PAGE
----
Seven years of austerity have failed to eliminate Britain’s budget deficit. Growth has suffered. Real incomes have shrunk. Social costs have been grievous, such as the failing health service and housing crisis. But history warns against going for growth. Booms named after former chancellors ended in tears. A balance of payments crisis aborted the 1963-64 Maudling boom. The Barber 1972-73 and Lawson 1986-88 booms burnt out in inflation. In each case international developments were malign, notably the early 1970s commodity and oil price explosions.
Supply constraints are an argument against a dash for growth. Increased demand could raise prices more than production. The Office for Budget Responsibility, the UK fiscal watchdog, has cut its potential growth estimate substantially. Productivity growth has failed to recover to its pre-financial crisis rate and the OBR no longer expects it to do so within its forecast horizon. It cites various reasons, including cheap credit providing life support for zombie companies. But monetary profligacy has been an ineffective antidote to fiscal stringency, distorting income and wealth distribution.
Austerity undoubtedly depresses demand. The International Monetary Fund and others now accept . Economists maintain that investment drives growth and largely explains cycles in demand. Demand for a product or service elicits investment.
Data from the Bank of England reveal trends from cyclical series are extremely sensitive to the chosen period. Post-crisis below-trend gaps in GDP range from 9% on the longest trend period (1885-2006) to 19% on the shortest (1985-2006). Whole economy labour productivity (GDP/employment) shortfalls, which matter for living standards, range to 21% from 10%. Post-crisis employment has risen slightly more than pre-crisis trends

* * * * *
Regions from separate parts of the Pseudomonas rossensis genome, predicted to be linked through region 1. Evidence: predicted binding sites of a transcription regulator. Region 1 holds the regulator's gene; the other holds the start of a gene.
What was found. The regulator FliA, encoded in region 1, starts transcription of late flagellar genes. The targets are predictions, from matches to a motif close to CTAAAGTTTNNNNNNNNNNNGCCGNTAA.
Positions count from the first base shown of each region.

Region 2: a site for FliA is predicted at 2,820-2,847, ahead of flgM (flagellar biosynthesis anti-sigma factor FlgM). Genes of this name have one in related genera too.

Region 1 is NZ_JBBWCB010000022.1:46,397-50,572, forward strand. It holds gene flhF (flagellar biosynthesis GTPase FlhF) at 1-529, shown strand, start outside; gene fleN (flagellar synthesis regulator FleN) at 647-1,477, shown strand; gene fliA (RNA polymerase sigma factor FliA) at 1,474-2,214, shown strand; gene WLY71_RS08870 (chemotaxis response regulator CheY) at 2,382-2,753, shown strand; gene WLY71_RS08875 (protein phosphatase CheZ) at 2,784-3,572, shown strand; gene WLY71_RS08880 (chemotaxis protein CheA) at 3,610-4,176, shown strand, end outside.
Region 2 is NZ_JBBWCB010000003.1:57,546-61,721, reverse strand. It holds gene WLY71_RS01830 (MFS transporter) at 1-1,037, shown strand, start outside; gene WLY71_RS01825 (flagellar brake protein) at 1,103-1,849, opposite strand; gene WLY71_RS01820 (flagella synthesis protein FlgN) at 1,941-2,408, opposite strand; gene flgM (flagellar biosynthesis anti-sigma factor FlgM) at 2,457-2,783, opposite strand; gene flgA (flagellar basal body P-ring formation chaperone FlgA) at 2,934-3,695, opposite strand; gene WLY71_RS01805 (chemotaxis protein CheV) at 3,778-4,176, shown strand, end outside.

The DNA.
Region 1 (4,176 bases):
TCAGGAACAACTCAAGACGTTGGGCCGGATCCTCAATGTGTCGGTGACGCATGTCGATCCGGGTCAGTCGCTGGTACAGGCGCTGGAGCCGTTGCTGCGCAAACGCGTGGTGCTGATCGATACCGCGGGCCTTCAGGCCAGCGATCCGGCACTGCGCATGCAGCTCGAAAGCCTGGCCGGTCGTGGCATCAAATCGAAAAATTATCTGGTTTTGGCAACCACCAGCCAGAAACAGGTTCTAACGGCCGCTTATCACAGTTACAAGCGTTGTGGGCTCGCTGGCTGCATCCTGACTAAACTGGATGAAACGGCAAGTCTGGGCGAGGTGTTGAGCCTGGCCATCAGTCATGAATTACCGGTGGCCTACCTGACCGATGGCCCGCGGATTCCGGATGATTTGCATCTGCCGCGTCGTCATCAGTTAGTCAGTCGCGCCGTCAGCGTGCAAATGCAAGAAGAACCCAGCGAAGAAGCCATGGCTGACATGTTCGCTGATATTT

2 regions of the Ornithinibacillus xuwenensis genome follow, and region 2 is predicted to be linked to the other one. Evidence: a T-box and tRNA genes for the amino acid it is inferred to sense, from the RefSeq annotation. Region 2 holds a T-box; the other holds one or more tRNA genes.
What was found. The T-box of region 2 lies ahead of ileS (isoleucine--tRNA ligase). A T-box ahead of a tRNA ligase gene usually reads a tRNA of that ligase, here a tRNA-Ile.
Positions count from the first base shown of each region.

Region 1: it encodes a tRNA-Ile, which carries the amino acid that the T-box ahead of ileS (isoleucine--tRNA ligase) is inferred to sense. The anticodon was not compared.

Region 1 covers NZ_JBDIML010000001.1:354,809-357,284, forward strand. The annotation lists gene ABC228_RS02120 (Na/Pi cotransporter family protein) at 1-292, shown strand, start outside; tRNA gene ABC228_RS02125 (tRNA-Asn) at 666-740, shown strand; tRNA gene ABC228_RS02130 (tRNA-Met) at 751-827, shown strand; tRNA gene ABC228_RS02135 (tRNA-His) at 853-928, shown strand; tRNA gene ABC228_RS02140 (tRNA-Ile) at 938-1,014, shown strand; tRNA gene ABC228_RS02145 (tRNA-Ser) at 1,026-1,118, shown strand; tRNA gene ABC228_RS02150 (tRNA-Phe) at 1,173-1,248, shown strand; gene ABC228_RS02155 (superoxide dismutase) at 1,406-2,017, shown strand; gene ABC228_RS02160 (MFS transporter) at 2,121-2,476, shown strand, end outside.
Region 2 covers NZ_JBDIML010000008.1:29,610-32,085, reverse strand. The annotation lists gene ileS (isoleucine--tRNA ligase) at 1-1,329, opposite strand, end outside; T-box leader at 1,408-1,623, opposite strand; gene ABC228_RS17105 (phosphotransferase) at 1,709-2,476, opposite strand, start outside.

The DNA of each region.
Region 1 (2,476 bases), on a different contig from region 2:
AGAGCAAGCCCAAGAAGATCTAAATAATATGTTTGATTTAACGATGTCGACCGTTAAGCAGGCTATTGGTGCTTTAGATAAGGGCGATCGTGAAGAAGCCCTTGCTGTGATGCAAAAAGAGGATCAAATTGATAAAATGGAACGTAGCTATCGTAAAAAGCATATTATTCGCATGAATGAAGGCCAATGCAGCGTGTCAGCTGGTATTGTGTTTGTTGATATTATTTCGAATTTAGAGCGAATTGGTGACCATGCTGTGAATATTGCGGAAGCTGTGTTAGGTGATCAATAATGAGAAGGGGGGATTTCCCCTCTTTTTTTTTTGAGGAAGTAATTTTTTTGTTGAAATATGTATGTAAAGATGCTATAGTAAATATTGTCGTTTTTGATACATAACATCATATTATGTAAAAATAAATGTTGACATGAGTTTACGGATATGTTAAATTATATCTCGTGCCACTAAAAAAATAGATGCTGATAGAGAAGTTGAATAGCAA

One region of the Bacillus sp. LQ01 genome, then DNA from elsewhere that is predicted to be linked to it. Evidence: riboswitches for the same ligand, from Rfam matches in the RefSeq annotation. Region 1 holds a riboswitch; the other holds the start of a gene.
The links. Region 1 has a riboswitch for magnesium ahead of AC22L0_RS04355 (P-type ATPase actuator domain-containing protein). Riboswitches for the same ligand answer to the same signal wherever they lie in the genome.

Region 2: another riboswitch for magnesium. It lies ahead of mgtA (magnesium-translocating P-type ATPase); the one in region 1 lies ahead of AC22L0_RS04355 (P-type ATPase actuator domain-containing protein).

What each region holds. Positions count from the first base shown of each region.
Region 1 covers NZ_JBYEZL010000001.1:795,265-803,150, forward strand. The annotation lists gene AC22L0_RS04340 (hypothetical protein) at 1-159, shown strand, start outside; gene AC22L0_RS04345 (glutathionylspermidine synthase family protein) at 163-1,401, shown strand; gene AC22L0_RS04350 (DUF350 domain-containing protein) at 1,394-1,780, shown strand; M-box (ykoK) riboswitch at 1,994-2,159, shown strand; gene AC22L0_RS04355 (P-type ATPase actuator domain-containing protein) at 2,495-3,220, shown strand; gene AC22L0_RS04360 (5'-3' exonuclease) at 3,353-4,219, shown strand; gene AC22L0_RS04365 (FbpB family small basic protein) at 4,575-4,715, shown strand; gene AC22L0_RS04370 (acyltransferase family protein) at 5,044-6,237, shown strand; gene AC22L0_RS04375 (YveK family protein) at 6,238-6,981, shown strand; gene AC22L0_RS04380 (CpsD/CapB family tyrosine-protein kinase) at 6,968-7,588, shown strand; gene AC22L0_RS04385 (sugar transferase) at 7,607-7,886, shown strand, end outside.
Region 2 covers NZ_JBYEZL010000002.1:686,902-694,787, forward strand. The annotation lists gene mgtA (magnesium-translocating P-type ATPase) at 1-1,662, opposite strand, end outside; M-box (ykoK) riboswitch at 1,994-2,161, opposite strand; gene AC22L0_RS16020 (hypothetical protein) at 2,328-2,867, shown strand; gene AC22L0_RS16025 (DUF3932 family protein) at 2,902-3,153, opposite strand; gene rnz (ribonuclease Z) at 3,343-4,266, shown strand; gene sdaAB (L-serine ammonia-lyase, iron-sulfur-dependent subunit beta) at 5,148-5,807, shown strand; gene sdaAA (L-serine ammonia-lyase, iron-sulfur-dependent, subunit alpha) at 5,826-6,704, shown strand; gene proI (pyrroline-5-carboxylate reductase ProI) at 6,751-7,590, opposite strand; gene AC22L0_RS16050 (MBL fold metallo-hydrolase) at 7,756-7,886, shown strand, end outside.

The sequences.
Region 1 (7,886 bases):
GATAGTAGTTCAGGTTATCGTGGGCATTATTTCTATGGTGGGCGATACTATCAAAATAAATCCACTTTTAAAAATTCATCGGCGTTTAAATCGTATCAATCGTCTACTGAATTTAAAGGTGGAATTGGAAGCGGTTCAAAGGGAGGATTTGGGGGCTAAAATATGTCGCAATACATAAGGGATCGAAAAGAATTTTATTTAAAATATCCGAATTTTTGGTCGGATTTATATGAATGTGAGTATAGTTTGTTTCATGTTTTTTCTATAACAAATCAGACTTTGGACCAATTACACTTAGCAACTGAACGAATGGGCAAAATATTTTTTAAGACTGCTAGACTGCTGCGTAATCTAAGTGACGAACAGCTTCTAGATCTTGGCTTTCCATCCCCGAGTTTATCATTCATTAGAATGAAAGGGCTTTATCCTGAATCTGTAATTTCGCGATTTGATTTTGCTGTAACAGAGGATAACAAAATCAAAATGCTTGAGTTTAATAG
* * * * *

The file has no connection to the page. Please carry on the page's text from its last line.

Similar below-trend growth and productivity losses suggest that inadequate demand goes a long way to explaining poor productivity. Indeed, productivity is no puzzle when seen from the demand side. The puzzle results from intense analysis of supply constraints without considering whether these are consequences rather than causes of slow growth. Disappointing private non-residential investment despite cheap and plentiful money is understandable, given weak and uncertain demand coupled with cheap labour. Skill shortages long pre-dated the crisis.
Uncertainty around the UK’s exit from the European Union is an added factor depressing demand, growth and consequently investment and productivity. The ingredients of a dash for growth are largely accepted outside the Treasury. Cheap finance, while it lasts, is a golden opportunity for enhanced public sector infrastructure investment. Returns exceed costs and benefits accrue to younger generations. Cutting government investment leaves a future burden of maintenance and improvement to be financed when aging squeezes workers’ incomes. Debt finance should be taxed to match taxation on dividends. There is no shortage of worthwhile proposals.
Brian Reading was an Economic Adviser to Prime Minister Edward Heath and is a Member of the OMFIF Advisory Board.